Thursday, November 1, 2012

Beginner Sew-along: 1-Yard Pencil Skirt


Some months ago I floated the idea of a beginner sew along, but couldn't settle on a simple, widely-available pattern. Well as I embarked on my latest pencil skirt it hit me: of course, the "instant" one-yard skirt pattern is one of the simplest out there, and as it was a popular concept in the 1950s and early 60s, original patterns are available on etsy and ebay in a range of sizes.

The pencil skirt is an absolute vintage (and indeed modern!) wardrobe essential. It can also be made in a number of variations, so will hopefully appeal to novice and more experienced sewists alike.

I've worked out a preliminary posting schedule, and I'll update this post with links as the sew-along progresses. I’ll be covering everything from style inspiration, supplies and fabric, making pattern adjustments, and through the actual sewing. I'll make it as beginner-friendly as possible, with full explanations of all the sewing terms and techniques. We won't be making a muslin as part of the sew-along - for such a simple project it's not necessary - though if you're making significant pattern adjustments or just feel you'd prefer to do a test run before you cut into your lovely fashion fabric please do go ahead.

Schedule:


This leaves about two weeks before we actually start sewing, which should allow enough time to order a pattern and fabric online if necessary.

Also, I made a little graphic which you can display on your blog if you wish (right-click and save, then upload to your website):


The Pattern

The good thing about this sew along is that you can use just about any pencil skirt pattern. At its most basic, 1950s one-yard pattern consists of just two pattern pieces: the skirt and waistband. The skirt has a single seam at the back - no side seams - with shaping at the waist formed by darts. Many pattern companies relased a version, often with two or three variations within the same envelope, but the one that seems to turn up most often is Simplicity 1345. At the time of writing there are 30 of these listed on etsy, in sizes from 24-30" waists. I have three pencil skirt patterns (including Simplicity 1345 in a 30" waist) for sale in my shop my pattern box post.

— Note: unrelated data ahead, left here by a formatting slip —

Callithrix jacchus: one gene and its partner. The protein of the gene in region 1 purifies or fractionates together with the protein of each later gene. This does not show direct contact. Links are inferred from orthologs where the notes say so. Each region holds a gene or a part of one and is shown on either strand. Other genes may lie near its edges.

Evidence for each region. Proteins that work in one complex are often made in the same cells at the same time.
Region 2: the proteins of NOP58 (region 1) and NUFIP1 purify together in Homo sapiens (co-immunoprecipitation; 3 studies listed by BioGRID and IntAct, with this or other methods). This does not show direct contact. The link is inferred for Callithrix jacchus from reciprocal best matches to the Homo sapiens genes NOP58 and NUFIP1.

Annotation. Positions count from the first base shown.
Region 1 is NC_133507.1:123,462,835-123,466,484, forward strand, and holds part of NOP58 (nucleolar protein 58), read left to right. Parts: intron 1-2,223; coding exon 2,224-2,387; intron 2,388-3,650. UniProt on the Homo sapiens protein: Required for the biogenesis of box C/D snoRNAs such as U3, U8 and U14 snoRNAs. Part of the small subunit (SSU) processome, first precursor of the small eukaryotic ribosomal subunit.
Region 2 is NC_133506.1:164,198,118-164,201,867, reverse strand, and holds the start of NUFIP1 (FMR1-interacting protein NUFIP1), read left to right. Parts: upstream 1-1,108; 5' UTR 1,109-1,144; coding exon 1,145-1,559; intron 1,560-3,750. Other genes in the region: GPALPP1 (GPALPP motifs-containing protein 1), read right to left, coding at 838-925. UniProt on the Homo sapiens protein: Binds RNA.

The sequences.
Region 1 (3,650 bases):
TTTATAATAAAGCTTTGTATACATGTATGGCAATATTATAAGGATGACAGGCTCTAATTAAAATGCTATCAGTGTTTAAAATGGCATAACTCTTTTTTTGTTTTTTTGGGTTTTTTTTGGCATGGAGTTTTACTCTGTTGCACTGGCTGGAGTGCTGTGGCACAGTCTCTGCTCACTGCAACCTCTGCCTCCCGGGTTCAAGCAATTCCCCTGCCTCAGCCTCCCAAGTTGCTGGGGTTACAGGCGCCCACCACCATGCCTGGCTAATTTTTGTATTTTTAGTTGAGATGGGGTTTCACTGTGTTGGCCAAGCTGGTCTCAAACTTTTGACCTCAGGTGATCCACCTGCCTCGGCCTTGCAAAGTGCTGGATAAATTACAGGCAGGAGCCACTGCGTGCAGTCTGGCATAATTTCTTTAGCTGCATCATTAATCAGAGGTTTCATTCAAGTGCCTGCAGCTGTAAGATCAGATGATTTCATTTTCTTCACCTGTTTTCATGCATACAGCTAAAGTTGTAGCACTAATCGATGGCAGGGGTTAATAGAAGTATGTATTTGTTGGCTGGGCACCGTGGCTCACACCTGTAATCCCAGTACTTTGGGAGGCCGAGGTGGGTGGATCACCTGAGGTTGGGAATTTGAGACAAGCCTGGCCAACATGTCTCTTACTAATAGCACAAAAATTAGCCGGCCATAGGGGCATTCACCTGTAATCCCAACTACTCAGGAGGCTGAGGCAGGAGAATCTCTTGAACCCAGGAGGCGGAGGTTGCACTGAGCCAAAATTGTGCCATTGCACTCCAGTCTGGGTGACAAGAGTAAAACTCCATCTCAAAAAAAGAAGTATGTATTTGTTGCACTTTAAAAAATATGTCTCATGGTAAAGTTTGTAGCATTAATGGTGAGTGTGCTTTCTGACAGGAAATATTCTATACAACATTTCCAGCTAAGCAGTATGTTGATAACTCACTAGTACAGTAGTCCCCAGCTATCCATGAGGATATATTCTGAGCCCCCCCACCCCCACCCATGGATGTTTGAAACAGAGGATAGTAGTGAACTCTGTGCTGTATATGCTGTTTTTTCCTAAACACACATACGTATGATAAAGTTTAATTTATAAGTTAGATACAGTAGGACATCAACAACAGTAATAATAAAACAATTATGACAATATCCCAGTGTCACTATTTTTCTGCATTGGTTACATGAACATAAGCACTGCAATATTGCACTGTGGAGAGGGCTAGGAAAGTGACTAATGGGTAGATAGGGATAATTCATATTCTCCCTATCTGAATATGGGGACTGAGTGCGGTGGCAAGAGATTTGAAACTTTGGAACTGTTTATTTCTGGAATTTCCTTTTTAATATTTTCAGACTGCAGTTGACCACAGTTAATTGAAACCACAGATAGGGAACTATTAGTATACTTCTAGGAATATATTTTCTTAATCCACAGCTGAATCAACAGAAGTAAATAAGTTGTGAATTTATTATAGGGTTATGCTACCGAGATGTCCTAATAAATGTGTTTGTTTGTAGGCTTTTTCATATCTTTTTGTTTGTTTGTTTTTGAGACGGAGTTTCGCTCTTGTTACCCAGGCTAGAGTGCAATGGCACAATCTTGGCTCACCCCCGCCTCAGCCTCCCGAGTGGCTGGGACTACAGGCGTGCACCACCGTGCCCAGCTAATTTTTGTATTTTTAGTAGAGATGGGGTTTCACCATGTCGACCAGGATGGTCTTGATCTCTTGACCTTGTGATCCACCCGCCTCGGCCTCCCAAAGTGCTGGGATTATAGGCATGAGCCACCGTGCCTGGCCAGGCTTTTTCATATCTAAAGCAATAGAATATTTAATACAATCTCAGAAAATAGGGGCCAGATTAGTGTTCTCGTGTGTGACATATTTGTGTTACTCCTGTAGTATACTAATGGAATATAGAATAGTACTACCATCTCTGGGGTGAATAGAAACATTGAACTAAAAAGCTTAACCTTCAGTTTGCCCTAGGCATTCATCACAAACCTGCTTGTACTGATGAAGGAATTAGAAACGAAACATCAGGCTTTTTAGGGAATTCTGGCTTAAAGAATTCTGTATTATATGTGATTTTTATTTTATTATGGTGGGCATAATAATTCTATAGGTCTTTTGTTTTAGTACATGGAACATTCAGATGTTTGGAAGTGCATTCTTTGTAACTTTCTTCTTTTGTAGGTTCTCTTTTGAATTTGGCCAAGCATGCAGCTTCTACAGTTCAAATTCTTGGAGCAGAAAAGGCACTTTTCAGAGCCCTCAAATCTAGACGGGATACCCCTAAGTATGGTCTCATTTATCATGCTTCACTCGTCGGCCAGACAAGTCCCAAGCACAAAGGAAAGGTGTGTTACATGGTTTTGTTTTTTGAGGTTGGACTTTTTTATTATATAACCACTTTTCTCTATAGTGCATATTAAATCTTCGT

Another popular one was McCall 4312, which is almost identical to the Simplicity one, and is actually the one I'll be using:


The McCall cover illustration shows the pattern piece we're looking for: basically a rectangle, with an extra sticky-out bit (this forms the kick pleat).

If you can't find a pattern in your size don't worry, we'll cover resizing the pattern larger and smaller later - it's very easy. You could even draft your own, which is not as complex as it looks.

You can of course use a modern pattern like McCall 2773 or Burda #122, but bear in mind that the waistline may be designed to sit lower than a vintage skirt, and that it may feature a back vent or split instead of the more old-fashioned kick pleat.

Pencil skirts not your thing? You can even join in with a standard A-line skirt pattern - the construction details are almost identical.

Getting Started: Basic Supplies

A sewing machine - You could hand sew a garment, but it's pretty time consuming, and hand stitching isn't nearly as strong as machine so the finished article would be a bit delicate. You'll probably have a friend, relative or neighbour who owns a sewing machine which you can arrange to borrow. If you don't, many quilting shops have machines available to use for an hourly fee. Failing that, try your local college.

Dressmaking scissors - It's not worth hacking away at fabric with half-blunt paper scissors. You don't need to invest in top of the range Fiskars just yet, but expect to spend at least £10 / $15 on a half decent pair.

Your measurements - If you're wearing vintage, chances are you've already got a reasonable handle on your own measurements for buying clothes. When you're sewing your own clothes you really need to be familiar with your (accurate) measurements. So get your tape measure out!

Pins - to pin pattern to fabric, pin fabric together for stitching, etc.

Tracing paper & pens/pencils - This is optional, but if you're planning to make any pattern adjustments it's usually worth tracing the pattern rather than cutting up the original (this also leaves you the option to sell the original pattern in the future, and you'll still have your own version).

Chalk or Marking Pen - To transfer pattern markings to the fabric, I like to use chalk on dark fabrics or a disappearing ink pen / water soluble marking pen specifically designed for the purpose on lighter fabrics.